Source: LiveMint.com, Nov 11, 2019
External commercial borrowings (ECB) of Indian companies jumped nearly 50% in the six months ended 30 September from a year ago, thanks to cheaper overseas funds, easier overseas borrowing norms and weakened local banks.
Corporates borrowed $24.3 billion from overseas markets in the first six months of FY20, showed data from the Reserve Bank of India (RBI) compiled by Bloomberg. This compares with $16.46 billion and $9.68 billion raised in the first six months of FY19 and FY18, respectively.
To be sure, despite this shift, banks are still the single-largest source of funds for businesses, and ECBs made up just 12% of their total borrowings in FY19.
However, bank credit growth has been subdued so far this year, with outstanding non-food credit growing 8.8% year-on-year (y-o-y) to ₹97.68 trillion in the fortnight ended 25 October.
According to a 6 November report by CARE Ratings, it needs to be seen if bank credit picks up in the rest of FY20 when economic activity generally tends to be higher, to ascertain the extent of substitution, if any, in the sources of external funds of businesses.
“The constrained and relatively high-cost lending of domestic banks and financial institutions on account of stressed asset quality, heightened risk aversion and strained liquidity conditions has, in part, been counterbalanced by the low interest rate regime in the international markets,” said Kavita Chacko, senior economist, CARE Ratings.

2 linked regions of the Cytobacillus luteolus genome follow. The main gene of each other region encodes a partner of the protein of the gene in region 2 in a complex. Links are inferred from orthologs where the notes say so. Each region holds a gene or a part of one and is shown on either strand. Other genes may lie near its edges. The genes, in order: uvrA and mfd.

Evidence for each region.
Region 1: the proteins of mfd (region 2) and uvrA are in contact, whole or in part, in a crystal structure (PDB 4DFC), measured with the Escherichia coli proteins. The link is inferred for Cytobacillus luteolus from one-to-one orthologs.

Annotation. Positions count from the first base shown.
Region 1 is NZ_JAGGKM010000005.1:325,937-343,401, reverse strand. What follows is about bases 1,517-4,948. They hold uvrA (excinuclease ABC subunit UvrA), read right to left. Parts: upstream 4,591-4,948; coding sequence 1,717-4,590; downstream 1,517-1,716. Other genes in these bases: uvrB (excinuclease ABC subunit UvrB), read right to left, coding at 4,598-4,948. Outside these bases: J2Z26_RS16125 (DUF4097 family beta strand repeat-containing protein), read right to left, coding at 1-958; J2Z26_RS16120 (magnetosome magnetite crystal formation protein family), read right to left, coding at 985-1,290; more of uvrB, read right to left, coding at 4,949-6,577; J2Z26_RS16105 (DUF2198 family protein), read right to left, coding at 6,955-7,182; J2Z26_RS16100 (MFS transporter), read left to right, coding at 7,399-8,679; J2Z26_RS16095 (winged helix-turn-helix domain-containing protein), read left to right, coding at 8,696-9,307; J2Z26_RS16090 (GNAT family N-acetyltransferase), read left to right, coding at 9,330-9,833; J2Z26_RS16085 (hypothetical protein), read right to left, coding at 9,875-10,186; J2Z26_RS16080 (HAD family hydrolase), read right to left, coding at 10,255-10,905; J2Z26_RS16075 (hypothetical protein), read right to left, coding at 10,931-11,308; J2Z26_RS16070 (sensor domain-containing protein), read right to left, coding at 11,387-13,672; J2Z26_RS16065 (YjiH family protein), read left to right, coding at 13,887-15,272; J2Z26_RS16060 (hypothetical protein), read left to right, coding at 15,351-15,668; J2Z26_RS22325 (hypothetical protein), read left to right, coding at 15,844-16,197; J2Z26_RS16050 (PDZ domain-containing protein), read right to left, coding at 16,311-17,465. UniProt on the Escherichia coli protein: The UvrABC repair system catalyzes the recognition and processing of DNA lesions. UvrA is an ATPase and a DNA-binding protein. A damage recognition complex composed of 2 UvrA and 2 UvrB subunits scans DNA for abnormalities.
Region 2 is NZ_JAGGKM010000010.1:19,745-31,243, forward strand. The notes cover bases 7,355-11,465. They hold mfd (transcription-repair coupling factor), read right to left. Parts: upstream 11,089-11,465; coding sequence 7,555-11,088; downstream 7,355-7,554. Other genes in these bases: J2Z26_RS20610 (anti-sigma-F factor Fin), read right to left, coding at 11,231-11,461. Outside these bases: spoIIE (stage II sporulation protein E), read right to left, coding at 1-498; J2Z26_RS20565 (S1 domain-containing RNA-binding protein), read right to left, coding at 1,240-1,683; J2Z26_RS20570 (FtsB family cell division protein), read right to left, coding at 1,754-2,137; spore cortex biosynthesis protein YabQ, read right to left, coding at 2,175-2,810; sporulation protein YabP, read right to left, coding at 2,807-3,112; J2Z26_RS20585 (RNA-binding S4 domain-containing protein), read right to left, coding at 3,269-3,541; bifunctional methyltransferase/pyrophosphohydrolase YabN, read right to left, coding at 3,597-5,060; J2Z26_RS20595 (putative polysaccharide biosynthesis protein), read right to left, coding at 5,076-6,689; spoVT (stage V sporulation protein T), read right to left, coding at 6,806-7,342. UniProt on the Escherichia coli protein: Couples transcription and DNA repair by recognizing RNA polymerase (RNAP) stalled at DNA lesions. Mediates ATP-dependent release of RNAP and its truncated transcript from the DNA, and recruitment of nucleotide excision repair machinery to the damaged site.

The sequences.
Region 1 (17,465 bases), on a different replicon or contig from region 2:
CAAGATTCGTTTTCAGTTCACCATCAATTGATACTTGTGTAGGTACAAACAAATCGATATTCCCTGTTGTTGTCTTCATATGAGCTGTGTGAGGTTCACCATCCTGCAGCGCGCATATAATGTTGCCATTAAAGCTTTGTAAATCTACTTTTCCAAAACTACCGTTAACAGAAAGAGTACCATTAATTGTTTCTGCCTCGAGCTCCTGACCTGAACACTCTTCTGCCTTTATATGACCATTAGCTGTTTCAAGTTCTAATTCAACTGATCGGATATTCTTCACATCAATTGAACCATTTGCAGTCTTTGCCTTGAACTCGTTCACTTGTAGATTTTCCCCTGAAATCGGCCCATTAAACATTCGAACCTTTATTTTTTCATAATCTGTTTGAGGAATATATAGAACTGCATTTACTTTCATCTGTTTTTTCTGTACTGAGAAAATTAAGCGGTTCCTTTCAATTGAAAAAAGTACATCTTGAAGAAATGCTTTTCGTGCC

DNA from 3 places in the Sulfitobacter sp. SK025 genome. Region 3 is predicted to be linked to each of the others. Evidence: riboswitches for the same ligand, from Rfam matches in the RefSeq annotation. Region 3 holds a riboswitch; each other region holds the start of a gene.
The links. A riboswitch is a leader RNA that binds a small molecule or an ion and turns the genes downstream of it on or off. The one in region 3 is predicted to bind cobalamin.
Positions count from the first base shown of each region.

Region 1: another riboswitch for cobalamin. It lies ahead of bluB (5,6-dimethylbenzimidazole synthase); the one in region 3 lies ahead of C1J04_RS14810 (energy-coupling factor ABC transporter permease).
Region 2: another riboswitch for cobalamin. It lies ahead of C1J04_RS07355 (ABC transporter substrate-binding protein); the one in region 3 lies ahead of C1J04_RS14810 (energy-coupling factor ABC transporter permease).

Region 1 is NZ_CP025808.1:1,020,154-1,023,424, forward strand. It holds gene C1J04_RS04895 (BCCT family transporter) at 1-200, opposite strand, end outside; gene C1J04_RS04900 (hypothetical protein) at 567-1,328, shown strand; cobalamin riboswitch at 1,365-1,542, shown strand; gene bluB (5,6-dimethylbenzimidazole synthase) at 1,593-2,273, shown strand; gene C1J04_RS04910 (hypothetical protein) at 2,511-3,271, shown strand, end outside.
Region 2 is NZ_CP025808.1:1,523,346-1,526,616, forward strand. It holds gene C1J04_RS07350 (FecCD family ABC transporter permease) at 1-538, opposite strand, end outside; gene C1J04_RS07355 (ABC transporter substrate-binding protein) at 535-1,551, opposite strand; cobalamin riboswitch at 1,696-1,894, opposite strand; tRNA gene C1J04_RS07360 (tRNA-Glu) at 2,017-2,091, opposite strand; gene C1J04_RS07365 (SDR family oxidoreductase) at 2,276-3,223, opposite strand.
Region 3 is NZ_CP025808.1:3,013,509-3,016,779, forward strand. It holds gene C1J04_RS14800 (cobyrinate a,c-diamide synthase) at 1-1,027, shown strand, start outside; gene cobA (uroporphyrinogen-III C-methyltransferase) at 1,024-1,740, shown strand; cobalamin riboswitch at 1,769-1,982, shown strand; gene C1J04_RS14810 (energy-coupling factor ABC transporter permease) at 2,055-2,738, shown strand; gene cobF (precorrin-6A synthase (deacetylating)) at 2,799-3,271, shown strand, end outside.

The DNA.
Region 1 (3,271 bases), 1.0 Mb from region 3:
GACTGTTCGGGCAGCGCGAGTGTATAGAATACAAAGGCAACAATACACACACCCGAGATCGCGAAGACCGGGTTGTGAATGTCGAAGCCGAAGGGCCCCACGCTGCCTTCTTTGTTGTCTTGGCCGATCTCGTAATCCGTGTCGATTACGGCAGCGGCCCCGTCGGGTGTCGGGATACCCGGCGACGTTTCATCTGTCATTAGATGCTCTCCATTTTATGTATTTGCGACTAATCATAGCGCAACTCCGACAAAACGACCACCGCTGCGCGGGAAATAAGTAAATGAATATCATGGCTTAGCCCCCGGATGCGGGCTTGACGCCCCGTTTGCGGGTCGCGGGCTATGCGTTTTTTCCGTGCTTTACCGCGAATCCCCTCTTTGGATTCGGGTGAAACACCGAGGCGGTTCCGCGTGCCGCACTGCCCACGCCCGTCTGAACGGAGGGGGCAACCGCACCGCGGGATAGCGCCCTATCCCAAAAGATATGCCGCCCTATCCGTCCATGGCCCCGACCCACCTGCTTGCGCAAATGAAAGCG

The CARE report said companies from the financial services sector continue to dominate external borrowings, accounting for nearly 47% of the value of ECB in the first six months of the current fiscal, up from 35% a year ago.
Recent instances include HDB Financial Services Ltd ($300 million), L&T Housing Finance Ltd ($60 million), Bajaj Finance Ltd ($575 million) and Home Credit India Finance Pvt. Ltd ($112 million) in September 2019.
Another interesting trend is that companies are mostly using this route for their working capital requirements. In September alone, of the 117 entities that raised money, 45 needed working capital.
“The primary reason for corporates to seek funding from ECB is the better pricing they are getting. With the currency becoming slightly strong and the hedging costs becoming cheaper, the all-inclusive cost is still lower than raising money in India,” said Ajay Manglunia, managing director and head of institutional fixed income at JM Financial.
The CARE report said that of the total ECBs raised during April-September 2019, nearly 65% fell in the 3-5 years maturity bracket and less than 10% of borrowings were for tenures of over 10 years, indicating ECBs are not relied upon for financing longer duration projects.
Others believe that an RBI regulation that aims to de-risk the banking sector for concentrated corporate exposure could be limiting banks’ ability to fund large businesses.
According to Soumya Kanti Ghosh, group chief economic adviser, State Bank of India (SBI), the large exposure framework may be acting as a constraining factor in bank lending to such entities and hence they are tapping the ECB route. The RBI regulations, which came into effect on 1 April, mandate that banks limit their exposure to 25% of their capital for connected parties.
“As far as the non-banking financial companies (NBFC) sector is concerned, though the banks expanded their lending in the first half of FY20, the markets seemed to have lost appetite in funding of NBFCs, even the commercial papers (CPs). Subsequently, a large part of NBFCs are tapping the ECB route mostly for onlending,” Ghosh wrote in a report on 16 October.